Jun 10, 2010 (CIDRAP News) Some parts of India and Colombia are reporting increases in pandemic flu activity, along with some deaths, while New Zealand, which is beginning its regular flu season, is reporting a rise in flu-like illnesses, particularly in young children.
Yesterday India's health ministry said nine pandemic H1N1 flu fatalities have been reported so far in June, one from Karnataka state and four each from Maharashtra state and the city of Kerala, Indo-Asian News Service (IANS) reported. An official told the news service that the ministry saw a rise in pandemic flu cases following monsoon activity in the area at the end of May.
The official said health officials are on alert because they expect more monsoons, but added that the country is more prepared now that a domestically produced pandemic flu vaccine is available, with three more expected to launch soon.
Meanwhile, Colombian health officials are reporting increasing numbers of pandemic H1N1 infections, according to a Jun 8 Xinhua report. Bogota health officials recently warned the capital's residents not to let down their guard after the number of weekly cases in the city increased from 2 to 14.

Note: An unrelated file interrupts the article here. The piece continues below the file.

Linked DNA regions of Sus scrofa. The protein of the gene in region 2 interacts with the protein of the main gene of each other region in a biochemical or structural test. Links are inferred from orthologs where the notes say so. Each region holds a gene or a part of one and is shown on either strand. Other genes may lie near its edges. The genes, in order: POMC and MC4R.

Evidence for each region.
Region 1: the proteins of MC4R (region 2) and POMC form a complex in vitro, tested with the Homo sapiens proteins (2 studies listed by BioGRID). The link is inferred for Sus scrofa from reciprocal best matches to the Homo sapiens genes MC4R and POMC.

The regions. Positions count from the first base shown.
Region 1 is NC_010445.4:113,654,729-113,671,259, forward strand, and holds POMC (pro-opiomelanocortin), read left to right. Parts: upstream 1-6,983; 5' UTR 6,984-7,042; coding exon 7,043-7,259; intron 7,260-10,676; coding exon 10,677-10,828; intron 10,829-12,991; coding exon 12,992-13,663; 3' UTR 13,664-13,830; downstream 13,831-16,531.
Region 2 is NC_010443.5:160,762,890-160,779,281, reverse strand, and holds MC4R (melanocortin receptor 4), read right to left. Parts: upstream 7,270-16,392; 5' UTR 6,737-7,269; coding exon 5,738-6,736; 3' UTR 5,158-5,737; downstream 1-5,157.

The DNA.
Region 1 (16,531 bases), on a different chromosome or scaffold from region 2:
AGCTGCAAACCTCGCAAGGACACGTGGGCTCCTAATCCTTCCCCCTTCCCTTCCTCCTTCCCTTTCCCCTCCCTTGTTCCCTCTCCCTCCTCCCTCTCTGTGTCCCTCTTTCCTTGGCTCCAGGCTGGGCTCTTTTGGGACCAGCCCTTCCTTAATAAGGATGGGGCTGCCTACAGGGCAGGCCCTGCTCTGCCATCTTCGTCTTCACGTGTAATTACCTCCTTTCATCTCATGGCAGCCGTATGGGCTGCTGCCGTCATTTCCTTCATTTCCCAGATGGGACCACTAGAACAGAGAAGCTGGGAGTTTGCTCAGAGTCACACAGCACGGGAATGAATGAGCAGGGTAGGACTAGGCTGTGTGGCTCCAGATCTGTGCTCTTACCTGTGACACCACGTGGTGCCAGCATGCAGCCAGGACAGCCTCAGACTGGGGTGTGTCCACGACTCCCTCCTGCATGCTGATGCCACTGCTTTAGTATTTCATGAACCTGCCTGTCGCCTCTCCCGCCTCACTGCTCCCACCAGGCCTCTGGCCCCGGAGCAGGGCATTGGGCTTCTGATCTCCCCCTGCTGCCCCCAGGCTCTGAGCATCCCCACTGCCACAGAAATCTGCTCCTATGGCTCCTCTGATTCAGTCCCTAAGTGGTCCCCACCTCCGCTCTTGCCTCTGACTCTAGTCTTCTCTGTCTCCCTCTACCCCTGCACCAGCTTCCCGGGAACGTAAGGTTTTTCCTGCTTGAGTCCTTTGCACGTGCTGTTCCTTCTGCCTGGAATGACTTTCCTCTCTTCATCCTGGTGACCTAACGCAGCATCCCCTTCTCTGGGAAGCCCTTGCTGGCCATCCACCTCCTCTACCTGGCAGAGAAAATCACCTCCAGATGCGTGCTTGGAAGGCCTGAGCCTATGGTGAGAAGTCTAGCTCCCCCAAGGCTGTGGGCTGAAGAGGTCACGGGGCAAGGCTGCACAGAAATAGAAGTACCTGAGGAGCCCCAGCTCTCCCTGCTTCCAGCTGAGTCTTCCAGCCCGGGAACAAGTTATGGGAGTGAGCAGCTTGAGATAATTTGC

The World Health Organization (WHO) in its past several weekly global flu surveillance reports has said it expects to see hot spots of infections rise and fall, though activity is low in most parts of the world.
New Zealand's health ministry said today that flu-like illnesses have increased slowly over the past 2 weeks, with general practitioners seeing more illness in young children and the country's flu line reporting a steady increase in calls, especially people calling about illnesses in young children.
The ministry said the predominant virus is likely to be the pandemic H1N1 strain and advised citizens to take precautions and receive the seasonal flu vaccine, which covers the pandemic virus.
New Zealand and other Southern Hemisphere countries are just starting their flu seasons. Australia recently reported a rise in upper-respiratory infections, but said most of it was from respiratory syncytial virus (RSV). So far South Africa, where World Cup soccer competition begins tomorrow, has reported no increased flu activity, though it has warned travelers to be vaccinated.
Jun 9 IANS story
Jun 8 Xinhua story
Jun 10 New Zealand health ministry flu report